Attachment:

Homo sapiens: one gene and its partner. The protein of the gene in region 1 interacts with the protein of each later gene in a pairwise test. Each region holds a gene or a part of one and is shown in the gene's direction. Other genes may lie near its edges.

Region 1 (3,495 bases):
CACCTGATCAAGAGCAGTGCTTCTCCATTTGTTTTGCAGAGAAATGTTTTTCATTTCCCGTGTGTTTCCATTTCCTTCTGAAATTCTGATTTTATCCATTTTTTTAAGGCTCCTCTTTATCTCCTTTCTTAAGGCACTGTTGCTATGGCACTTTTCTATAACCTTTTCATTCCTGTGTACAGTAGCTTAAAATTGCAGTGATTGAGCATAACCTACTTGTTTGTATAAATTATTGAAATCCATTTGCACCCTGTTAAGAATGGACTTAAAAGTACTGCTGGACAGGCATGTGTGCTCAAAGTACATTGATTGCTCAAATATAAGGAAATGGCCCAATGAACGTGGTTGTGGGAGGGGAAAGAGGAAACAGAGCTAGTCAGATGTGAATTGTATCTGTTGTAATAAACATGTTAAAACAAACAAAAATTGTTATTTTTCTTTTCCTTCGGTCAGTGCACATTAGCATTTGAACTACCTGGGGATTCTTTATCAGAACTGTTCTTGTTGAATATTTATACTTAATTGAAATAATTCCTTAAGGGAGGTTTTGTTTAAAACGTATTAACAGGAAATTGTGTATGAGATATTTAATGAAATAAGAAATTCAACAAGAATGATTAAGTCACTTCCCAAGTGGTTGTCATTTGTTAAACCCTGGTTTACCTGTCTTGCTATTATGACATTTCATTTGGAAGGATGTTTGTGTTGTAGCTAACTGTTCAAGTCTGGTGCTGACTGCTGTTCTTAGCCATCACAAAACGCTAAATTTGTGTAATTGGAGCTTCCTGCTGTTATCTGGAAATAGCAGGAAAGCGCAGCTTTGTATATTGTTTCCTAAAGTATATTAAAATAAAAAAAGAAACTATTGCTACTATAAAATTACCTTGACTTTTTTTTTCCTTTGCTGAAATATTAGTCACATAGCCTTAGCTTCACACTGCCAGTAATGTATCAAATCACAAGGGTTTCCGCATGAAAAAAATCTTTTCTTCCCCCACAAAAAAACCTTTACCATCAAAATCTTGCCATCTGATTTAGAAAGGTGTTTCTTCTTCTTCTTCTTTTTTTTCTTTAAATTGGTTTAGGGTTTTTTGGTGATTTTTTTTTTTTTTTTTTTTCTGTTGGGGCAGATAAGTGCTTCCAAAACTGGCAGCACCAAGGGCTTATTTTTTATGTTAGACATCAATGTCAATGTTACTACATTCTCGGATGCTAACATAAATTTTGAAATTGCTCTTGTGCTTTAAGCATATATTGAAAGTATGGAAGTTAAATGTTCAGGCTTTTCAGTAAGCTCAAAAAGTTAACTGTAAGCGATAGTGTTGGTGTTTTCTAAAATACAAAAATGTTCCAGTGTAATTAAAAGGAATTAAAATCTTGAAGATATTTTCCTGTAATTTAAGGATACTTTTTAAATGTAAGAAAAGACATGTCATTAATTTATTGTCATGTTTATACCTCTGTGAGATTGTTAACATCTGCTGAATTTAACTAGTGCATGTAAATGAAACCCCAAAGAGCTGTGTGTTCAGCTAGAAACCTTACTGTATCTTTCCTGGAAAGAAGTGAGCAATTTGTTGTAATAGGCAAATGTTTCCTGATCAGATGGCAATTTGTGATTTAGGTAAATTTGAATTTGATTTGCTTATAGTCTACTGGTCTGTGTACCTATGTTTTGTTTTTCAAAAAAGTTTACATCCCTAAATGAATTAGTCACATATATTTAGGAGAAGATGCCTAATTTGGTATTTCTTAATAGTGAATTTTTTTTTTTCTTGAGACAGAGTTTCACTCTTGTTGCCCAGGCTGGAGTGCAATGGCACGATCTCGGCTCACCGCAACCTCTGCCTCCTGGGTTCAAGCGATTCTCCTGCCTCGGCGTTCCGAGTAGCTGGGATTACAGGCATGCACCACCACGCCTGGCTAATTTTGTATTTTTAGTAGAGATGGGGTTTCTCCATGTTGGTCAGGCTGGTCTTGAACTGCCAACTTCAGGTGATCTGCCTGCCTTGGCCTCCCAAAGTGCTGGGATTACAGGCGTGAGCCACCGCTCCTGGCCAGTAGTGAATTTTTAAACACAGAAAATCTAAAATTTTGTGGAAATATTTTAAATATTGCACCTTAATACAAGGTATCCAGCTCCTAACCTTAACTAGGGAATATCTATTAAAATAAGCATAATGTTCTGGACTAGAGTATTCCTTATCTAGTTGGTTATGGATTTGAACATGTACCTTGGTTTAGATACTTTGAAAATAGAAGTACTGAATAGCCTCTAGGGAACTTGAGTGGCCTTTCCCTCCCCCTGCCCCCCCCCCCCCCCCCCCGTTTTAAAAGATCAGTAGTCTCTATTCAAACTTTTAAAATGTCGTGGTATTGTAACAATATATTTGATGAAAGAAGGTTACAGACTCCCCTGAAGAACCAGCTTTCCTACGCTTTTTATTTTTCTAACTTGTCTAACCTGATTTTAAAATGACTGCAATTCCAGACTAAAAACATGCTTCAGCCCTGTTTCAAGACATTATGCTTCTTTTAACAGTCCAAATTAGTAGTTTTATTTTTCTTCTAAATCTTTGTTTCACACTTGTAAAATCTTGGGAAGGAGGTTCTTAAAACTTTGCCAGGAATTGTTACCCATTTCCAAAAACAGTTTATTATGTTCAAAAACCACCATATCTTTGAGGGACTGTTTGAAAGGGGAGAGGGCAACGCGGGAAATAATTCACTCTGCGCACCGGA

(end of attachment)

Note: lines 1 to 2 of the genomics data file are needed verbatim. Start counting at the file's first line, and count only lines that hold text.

Homo sapiens: one gene and its partner. The protein of the gene in region 1 interacts with the protein of each later gene in a pairwise test. Each region holds a gene or a part of one and is shown in the gene's direction. Other genes may lie near its edges.

Region 1 (3,495 bases):